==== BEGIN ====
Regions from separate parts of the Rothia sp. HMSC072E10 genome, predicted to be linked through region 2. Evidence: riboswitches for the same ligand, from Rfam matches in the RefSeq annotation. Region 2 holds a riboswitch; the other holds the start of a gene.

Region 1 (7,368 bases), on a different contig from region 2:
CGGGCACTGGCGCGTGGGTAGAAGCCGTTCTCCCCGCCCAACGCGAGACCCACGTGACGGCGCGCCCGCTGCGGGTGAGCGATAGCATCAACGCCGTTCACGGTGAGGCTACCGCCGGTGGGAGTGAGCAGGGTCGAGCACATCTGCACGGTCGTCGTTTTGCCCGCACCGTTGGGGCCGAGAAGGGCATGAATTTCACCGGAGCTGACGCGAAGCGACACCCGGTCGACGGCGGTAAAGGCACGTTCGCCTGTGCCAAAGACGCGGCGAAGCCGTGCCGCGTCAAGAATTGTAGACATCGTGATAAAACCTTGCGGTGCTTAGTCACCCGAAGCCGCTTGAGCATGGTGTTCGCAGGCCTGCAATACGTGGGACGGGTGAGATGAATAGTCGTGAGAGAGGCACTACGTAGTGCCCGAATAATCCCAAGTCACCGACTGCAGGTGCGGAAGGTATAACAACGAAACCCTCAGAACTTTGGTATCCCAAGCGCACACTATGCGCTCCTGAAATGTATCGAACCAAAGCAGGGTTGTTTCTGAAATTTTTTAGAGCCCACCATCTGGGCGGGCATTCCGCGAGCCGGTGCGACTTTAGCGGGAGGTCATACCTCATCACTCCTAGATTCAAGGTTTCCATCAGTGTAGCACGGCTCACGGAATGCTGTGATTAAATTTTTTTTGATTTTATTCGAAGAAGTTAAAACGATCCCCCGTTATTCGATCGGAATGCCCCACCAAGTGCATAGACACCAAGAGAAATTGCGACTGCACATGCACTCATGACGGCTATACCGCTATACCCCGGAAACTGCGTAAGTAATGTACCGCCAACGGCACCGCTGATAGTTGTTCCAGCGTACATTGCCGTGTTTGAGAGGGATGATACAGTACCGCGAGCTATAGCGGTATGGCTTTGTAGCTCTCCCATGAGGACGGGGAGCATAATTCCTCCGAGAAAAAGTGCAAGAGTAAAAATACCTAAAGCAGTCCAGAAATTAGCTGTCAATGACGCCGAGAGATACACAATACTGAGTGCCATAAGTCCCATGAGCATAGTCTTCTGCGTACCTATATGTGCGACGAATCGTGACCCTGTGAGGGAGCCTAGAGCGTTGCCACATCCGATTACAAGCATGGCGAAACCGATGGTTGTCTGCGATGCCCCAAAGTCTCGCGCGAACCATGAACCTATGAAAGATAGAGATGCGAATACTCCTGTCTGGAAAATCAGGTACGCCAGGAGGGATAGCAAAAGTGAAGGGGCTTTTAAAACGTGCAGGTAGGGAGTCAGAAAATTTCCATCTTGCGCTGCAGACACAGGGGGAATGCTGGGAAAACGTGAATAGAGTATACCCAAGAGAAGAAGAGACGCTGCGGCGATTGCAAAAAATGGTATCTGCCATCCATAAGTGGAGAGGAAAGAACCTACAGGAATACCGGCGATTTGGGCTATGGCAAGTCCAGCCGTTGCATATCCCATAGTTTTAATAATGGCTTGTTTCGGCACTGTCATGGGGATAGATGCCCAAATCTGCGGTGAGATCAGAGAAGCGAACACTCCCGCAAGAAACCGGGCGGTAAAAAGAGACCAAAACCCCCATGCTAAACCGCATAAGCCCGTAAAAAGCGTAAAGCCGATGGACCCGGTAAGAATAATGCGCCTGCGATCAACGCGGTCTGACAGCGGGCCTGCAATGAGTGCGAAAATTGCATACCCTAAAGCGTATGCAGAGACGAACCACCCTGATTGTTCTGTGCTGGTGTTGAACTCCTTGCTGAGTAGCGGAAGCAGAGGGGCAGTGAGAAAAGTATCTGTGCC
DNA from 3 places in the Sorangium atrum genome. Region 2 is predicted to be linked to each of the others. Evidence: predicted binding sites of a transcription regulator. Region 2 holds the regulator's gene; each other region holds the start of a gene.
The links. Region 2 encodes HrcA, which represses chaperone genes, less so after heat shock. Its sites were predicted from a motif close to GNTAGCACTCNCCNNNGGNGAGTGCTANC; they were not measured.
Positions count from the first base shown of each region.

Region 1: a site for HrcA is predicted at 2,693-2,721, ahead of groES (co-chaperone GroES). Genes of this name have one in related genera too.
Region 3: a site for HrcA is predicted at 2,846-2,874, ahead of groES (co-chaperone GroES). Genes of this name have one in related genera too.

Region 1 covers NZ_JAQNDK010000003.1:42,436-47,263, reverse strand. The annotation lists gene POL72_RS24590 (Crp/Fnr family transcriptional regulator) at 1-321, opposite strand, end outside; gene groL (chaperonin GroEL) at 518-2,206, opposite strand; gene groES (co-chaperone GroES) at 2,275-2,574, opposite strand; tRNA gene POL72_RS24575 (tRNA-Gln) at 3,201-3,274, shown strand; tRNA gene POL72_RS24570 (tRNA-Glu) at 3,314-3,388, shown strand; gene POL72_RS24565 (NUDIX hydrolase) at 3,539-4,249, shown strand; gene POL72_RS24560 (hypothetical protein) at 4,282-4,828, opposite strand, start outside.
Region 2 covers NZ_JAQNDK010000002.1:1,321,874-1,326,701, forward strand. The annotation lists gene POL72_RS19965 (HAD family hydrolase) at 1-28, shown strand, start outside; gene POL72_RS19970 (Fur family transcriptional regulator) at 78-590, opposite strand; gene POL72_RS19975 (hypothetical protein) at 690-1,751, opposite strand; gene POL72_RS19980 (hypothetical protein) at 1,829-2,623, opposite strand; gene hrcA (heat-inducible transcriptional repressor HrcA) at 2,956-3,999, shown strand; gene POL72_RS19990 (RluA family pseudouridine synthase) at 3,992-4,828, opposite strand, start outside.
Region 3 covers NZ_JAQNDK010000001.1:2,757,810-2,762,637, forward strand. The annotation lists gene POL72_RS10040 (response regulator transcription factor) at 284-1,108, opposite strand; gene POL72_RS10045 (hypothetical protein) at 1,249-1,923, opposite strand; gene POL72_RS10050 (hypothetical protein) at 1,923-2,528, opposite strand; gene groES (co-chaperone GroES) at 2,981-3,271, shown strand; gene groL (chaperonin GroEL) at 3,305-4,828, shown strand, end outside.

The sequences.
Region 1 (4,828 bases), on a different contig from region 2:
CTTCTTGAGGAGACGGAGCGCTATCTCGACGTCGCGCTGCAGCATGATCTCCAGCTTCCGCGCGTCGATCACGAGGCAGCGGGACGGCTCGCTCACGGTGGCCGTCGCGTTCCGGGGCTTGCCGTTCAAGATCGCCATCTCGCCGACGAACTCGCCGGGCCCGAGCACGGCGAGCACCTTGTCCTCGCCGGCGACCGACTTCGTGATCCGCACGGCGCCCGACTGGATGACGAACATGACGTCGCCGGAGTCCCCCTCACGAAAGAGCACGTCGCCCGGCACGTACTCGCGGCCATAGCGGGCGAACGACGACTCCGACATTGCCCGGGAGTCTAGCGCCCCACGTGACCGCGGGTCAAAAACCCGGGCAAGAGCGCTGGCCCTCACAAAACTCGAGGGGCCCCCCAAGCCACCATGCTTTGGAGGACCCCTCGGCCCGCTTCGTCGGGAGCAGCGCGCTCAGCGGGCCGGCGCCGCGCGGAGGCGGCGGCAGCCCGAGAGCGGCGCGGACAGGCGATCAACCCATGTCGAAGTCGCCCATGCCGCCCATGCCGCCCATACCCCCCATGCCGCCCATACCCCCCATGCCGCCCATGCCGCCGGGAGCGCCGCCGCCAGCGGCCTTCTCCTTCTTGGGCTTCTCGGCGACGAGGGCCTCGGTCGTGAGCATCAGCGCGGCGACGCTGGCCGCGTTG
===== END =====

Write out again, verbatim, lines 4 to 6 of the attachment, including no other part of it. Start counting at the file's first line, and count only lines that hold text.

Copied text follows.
DNA from 3 places in the Sorangium atrum genome. Region 2 is predicted to be linked to each of the others. Evidence: predicted binding sites of a transcription regulator. Region 2 holds the regulator's gene; each other region holds the start of a gene.
The links. Region 2 encodes HrcA, which represses chaperone genes, less so after heat shock. Its sites were predicted from a motif close to GNTAGCACTCNCCNNNGGNGAGTGCTANC; they were not measured.
Positions count from the first base shown of each region.